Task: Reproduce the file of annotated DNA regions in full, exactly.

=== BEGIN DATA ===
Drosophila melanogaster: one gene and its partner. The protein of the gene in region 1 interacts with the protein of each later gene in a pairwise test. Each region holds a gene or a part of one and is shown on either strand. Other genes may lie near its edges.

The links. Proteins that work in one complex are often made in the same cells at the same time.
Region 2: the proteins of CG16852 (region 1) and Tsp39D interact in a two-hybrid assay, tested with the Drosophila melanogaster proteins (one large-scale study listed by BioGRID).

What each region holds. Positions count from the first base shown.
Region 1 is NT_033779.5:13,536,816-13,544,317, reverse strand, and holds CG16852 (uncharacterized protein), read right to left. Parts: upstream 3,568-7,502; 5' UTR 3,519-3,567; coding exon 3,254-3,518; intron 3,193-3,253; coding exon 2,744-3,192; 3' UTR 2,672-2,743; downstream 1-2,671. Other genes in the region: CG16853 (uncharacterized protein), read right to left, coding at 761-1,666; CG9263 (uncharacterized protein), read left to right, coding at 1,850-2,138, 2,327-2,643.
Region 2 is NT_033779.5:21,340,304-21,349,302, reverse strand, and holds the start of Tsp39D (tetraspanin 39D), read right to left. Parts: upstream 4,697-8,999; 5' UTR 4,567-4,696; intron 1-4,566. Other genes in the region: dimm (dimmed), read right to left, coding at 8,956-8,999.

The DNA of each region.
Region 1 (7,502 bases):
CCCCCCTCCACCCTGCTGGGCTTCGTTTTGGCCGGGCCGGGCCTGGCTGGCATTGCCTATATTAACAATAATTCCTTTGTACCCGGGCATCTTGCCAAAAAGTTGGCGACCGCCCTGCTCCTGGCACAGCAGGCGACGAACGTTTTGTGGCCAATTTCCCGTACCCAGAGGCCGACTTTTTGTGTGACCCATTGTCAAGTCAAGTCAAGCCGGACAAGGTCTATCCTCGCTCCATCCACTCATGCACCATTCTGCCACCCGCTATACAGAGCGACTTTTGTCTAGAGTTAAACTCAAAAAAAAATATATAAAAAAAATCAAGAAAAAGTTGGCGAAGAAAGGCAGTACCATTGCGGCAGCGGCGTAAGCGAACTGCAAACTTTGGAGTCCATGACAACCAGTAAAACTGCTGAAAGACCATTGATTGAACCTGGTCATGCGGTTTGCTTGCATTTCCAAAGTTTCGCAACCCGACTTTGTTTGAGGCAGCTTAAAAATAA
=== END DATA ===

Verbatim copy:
Drosophila melanogaster: one gene and its partner. The protein of the gene in region 1 interacts with the protein of each later gene in a pairwise test. Each region holds a gene or a part of one and is shown on either strand. Other genes may lie near its edges.

The links. Proteins that work in one complex are often made in the same cells at the same time.
Region 2: the proteins of CG16852 (region 1) and Tsp39D interact in a two-hybrid assay, tested with the Drosophila melanogaster proteins (one large-scale study listed by BioGRID).

What each region holds. Positions count from the first base shown.
Region 1 is NT_033779.5:13,536,816-13,544,317, reverse strand, and holds CG16852 (uncharacterized protein), read right to left. Parts: upstream 3,568-7,502; 5' UTR 3,519-3,567; coding exon 3,254-3,518; intron 3,193-3,253; coding exon 2,744-3,192; 3' UTR 2,672-2,743; downstream 1-2,671. Other genes in the region: CG16853 (uncharacterized protein), read right to left, coding at 761-1,666; CG9263 (uncharacterized protein), read left to right, coding at 1,850-2,138, 2,327-2,643.
Region 2 is NT_033779.5:21,340,304-21,349,302, reverse strand, and holds the start of Tsp39D (tetraspanin 39D), read right to left. Parts: upstream 4,697-8,999; 5' UTR 4,567-4,696; intron 1-4,566. Other genes in the region: dimm (dimmed), read right to left, coding at 8,956-8,999.

The DNA of each region.
Region 1 (7,502 bases):
CCCCCCTCCACCCTGCTGGGCTTCGTTTTGGCCGGGCCGGGCCTGGCTGGCATTGCCTATATTAACAATAATTCCTTTGTACCCGGGCATCTTGCCAAAAAGTTGGCGACCGCCCTGCTCCTGGCACAGCAGGCGACGAACGTTTTGTGGCCAATTTCCCGTACCCAGAGGCCGACTTTTTGTGTGACCCATTGTCAAGTCAAGTCAAGCCGGACAAGGTCTATCCTCGCTCCATCCACTCATGCACCATTCTGCCACCCGCTATACAGAGCGACTTTTGTCTAGAGTTAAACTCAAAAAAAAATATATAAAAAAAATCAAGAAAAAGTTGGCGAAGAAAGGCAGTACCATTGCGGCAGCGGCGTAAGCGAACTGCAAACTTTGGAGTCCATGACAACCAGTAAAACTGCTGAAAGACCATTGATTGAACCTGGTCATGCGGTTTGCTTGCATTTCCAAAGTTTCGCAACCCGACTTTGTTTGAGGCAGCTTAAAAATAA